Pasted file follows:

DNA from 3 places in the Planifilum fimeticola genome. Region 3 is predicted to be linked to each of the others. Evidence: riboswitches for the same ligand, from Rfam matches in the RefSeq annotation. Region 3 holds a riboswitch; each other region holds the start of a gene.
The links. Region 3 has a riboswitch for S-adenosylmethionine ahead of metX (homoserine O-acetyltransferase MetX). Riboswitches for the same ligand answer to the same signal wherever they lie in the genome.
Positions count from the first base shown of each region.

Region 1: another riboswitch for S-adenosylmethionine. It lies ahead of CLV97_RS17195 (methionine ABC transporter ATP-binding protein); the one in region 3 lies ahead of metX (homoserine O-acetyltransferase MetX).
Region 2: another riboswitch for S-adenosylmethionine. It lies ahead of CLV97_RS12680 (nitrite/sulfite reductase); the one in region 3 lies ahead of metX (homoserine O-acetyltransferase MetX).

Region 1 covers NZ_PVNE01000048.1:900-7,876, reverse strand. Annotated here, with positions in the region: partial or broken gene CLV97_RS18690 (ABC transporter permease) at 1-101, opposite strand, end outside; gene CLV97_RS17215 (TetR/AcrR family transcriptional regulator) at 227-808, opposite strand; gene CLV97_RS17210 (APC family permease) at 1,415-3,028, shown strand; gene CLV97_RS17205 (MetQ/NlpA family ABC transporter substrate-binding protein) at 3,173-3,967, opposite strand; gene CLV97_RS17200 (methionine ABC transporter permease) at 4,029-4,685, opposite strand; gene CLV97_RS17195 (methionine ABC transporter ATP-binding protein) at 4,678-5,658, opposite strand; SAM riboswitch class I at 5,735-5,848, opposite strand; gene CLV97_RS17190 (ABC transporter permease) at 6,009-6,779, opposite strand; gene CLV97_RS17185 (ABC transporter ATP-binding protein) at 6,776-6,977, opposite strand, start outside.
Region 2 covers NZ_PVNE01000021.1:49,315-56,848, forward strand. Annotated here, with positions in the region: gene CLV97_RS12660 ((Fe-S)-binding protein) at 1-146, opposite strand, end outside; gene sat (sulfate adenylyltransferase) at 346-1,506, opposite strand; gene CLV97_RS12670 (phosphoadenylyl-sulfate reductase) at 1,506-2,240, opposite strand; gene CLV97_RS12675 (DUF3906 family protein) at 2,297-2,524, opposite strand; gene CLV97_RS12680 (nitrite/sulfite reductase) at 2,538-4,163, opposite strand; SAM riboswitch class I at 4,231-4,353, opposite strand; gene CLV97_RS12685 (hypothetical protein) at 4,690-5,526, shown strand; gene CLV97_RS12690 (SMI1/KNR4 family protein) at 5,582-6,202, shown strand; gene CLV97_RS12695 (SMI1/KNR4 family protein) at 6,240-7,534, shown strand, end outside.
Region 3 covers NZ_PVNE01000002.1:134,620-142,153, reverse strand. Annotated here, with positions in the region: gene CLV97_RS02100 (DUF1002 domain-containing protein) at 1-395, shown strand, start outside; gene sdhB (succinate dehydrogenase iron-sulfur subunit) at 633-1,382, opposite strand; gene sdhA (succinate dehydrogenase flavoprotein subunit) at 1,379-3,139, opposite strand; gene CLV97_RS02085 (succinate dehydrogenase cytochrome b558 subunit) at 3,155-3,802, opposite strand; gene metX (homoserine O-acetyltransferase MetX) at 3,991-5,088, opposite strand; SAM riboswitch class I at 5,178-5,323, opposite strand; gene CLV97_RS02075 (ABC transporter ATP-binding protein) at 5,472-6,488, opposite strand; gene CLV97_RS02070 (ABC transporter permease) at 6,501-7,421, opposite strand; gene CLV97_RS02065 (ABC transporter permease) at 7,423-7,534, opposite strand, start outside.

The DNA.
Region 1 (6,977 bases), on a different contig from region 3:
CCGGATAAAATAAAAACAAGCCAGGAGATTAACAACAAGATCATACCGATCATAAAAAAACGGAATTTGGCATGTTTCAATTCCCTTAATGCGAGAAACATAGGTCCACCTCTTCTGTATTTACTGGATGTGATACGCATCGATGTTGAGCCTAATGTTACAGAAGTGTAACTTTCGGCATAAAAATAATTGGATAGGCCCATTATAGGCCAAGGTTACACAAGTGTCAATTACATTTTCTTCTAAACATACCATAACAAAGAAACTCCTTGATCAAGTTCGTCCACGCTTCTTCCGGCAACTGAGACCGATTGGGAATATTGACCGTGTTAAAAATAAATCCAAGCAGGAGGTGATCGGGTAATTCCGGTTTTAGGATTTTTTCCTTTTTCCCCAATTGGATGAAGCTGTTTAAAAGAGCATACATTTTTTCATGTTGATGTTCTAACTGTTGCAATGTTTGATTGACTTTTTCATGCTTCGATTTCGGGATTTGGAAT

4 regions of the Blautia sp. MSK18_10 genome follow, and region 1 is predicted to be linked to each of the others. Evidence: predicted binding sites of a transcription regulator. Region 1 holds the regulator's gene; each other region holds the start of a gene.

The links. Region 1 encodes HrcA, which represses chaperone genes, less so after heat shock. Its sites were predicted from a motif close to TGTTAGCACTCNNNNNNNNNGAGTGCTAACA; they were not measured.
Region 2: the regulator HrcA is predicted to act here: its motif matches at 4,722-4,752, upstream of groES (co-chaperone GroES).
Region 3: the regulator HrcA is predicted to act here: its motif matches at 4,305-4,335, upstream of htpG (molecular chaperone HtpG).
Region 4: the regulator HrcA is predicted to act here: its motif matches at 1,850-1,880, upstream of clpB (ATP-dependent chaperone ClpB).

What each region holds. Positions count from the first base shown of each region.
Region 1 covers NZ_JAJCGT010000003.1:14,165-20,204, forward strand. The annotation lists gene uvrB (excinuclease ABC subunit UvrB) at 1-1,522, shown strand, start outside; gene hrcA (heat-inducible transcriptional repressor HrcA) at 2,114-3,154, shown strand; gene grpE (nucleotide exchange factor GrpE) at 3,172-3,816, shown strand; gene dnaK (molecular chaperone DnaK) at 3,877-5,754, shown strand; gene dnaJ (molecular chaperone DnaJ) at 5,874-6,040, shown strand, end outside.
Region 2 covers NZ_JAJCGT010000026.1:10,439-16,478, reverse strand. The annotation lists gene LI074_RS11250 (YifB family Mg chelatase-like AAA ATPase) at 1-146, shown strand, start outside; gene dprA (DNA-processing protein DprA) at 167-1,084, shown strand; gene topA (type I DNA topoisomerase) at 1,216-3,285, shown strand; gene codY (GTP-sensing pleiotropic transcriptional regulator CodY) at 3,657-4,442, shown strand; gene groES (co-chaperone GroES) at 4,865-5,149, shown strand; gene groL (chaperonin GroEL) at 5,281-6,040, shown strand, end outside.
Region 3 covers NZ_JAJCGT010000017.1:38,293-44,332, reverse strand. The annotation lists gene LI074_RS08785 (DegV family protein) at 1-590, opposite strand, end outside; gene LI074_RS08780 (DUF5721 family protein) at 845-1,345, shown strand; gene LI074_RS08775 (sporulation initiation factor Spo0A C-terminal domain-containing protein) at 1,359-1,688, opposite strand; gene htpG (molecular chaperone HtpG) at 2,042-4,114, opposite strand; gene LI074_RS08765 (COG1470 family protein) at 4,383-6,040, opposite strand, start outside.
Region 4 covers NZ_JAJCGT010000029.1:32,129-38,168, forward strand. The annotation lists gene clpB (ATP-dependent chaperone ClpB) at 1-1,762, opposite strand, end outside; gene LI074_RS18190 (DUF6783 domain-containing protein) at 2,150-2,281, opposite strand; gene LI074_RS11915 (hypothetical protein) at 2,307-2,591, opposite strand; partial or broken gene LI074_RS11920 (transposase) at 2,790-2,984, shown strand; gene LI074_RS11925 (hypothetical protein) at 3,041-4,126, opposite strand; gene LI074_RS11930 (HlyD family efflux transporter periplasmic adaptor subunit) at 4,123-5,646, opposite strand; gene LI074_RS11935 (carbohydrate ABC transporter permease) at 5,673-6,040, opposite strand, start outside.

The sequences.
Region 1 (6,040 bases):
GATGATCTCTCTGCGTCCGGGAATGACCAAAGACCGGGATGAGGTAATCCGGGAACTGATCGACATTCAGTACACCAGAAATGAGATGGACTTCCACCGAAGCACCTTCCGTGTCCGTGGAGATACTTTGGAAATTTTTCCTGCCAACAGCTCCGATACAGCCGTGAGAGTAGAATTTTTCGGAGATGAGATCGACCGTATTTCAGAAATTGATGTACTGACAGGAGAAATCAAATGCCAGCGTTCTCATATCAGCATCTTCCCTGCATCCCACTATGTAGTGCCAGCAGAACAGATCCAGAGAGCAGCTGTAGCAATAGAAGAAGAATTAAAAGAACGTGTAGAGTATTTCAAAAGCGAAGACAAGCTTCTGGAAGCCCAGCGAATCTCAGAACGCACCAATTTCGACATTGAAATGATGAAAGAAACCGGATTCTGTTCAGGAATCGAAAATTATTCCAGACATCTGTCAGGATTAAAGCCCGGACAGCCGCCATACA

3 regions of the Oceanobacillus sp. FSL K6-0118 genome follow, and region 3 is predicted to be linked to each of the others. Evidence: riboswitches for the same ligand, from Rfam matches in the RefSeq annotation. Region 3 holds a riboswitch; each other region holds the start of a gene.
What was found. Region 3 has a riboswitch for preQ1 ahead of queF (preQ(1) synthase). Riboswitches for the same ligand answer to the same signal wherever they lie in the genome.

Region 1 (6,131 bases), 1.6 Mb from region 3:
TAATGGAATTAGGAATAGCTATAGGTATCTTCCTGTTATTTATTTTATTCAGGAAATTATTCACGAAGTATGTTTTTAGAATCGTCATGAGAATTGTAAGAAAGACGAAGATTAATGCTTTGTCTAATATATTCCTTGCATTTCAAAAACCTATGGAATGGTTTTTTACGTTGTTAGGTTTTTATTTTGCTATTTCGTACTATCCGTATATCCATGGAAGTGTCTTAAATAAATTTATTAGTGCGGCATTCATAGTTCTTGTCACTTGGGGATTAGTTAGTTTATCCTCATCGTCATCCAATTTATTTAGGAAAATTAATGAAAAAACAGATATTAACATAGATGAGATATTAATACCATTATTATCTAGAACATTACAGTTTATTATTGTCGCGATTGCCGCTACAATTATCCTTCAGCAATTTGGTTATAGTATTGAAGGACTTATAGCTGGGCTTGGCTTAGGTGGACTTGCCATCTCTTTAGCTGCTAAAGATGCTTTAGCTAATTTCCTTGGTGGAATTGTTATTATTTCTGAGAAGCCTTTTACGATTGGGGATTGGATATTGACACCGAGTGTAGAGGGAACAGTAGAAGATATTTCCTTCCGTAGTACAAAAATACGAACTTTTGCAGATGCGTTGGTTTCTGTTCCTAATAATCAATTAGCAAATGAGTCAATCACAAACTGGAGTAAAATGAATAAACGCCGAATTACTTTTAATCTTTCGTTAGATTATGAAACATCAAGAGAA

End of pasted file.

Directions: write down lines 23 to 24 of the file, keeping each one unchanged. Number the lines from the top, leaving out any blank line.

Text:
Region 1 (6,040 bases):
GATGATCTCTCTGCGTCCGGGAATGACCAAAGACCGGGATGAGGTAATCCGGGAACTGATCGACATTCAGTACACCAGAAATGAGATGGACTTCCACCGAAGCACCTTCCGTGTCCGTGGAGATACTTTGGAAATTTTTCCTGCCAACAGCTCCGATACAGCCGTGAGAGTAGAATTTTTCGGAGATGAGATCGACCGTATTTCAGAAATTGATGTACTGACAGGAGAAATCAAATGCCAGCGTTCTCATATCAGCATCTTCCCTGCATCCCACTATGTAGTGCCAGCAGAACAGATCCAGAGAGCAGCTGTAGCAATAGAAGAAGAATTAAAAGAACGTGTAGAGTATTTCAAAAGCGAAGACAAGCTTCTGGAAGCCCAGCGAATCTCAGAACGCACCAATTTCGACATTGAAATGATGAAAGAAACCGGATTCTGTTCAGGAATCGAAAATTATTCCAGACATCTGTCAGGATTAAAGCCCGGACAGCCGCCATACA